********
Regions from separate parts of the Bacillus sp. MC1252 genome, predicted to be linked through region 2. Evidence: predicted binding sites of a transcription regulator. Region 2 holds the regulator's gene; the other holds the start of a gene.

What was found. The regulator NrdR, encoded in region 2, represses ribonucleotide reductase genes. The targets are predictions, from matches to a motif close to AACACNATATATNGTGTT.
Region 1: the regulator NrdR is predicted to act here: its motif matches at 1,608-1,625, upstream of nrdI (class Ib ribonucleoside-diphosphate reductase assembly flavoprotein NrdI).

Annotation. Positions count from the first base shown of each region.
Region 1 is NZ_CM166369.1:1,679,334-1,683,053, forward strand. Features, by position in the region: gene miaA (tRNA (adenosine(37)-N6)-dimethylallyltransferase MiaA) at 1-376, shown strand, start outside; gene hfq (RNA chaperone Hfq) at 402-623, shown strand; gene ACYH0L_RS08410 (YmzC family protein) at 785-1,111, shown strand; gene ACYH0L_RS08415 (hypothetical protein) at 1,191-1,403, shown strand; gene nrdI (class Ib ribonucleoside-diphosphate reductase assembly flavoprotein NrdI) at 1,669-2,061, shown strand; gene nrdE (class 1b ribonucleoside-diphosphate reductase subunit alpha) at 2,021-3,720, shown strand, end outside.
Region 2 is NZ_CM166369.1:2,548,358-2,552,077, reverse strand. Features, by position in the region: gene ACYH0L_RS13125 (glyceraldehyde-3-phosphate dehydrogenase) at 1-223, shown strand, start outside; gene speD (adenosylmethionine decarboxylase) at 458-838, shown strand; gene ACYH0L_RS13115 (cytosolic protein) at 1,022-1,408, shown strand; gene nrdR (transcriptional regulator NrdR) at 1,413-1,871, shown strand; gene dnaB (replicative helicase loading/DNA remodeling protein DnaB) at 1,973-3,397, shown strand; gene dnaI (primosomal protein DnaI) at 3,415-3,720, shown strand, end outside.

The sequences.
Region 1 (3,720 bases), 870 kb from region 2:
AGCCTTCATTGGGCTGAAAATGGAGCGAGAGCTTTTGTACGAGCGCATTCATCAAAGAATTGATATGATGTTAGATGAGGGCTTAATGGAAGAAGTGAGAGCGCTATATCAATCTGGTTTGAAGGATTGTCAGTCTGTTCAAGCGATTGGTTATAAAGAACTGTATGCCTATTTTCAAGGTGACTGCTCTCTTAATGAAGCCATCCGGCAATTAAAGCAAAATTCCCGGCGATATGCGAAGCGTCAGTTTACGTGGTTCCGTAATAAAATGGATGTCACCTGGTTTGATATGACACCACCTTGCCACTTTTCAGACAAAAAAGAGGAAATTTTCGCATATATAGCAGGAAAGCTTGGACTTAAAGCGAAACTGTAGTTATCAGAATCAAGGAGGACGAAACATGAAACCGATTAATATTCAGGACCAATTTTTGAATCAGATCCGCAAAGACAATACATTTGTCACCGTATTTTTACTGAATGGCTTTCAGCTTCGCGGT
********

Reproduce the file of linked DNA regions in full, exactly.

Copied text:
Regions from separate parts of the Bacillus sp. MC1252 genome, predicted to be linked through region 2. Evidence: predicted binding sites of a transcription regulator. Region 2 holds the regulator's gene; the other holds the start of a gene.

What was found. The regulator NrdR, encoded in region 2, represses ribonucleotide reductase genes. The targets are predictions, from matches to a motif close to AACACNATATATNGTGTT.
Region 1: the regulator NrdR is predicted to act here: its motif matches at 1,608-1,625, upstream of nrdI (class Ib ribonucleoside-diphosphate reductase assembly flavoprotein NrdI).

Annotation. Positions count from the first base shown of each region.
Region 1 is NZ_CM166369.1:1,679,334-1,683,053, forward strand. Features, by position in the region: gene miaA (tRNA (adenosine(37)-N6)-dimethylallyltransferase MiaA) at 1-376, shown strand, start outside; gene hfq (RNA chaperone Hfq) at 402-623, shown strand; gene ACYH0L_RS08410 (YmzC family protein) at 785-1,111, shown strand; gene ACYH0L_RS08415 (hypothetical protein) at 1,191-1,403, shown strand; gene nrdI (class Ib ribonucleoside-diphosphate reductase assembly flavoprotein NrdI) at 1,669-2,061, shown strand; gene nrdE (class 1b ribonucleoside-diphosphate reductase subunit alpha) at 2,021-3,720, shown strand, end outside.
Region 2 is NZ_CM166369.1:2,548,358-2,552,077, reverse strand. Features, by position in the region: gene ACYH0L_RS13125 (glyceraldehyde-3-phosphate dehydrogenase) at 1-223, shown strand, start outside; gene speD (adenosylmethionine decarboxylase) at 458-838, shown strand; gene ACYH0L_RS13115 (cytosolic protein) at 1,022-1,408, shown strand; gene nrdR (transcriptional regulator NrdR) at 1,413-1,871, shown strand; gene dnaB (replicative helicase loading/DNA remodeling protein DnaB) at 1,973-3,397, shown strand; gene dnaI (primosomal protein DnaI) at 3,415-3,720, shown strand, end outside.

The sequences.
Region 1 (3,720 bases), 870 kb from region 2:
AGCCTTCATTGGGCTGAAAATGGAGCGAGAGCTTTTGTACGAGCGCATTCATCAAAGAATTGATATGATGTTAGATGAGGGCTTAATGGAAGAAGTGAGAGCGCTATATCAATCTGGTTTGAAGGATTGTCAGTCTGTTCAAGCGATTGGTTATAAAGAACTGTATGCCTATTTTCAAGGTGACTGCTCTCTTAATGAAGCCATCCGGCAATTAAAGCAAAATTCCCGGCGATATGCGAAGCGTCAGTTTACGTGGTTCCGTAATAAAATGGATGTCACCTGGTTTGATATGACACCACCTTGCCACTTTTCAGACAAAAAAGAGGAAATTTTCGCATATATAGCAGGAAAGCTTGGACTTAAAGCGAAACTGTAGTTATCAGAATCAAGGAGGACGAAACATGAAACCGATTAATATTCAGGACCAATTTTTGAATCAGATCCGCAAAGACAATACATTTGTCACCGTATTTTTACTGAATGGCTTTCAGCTTCGCGGT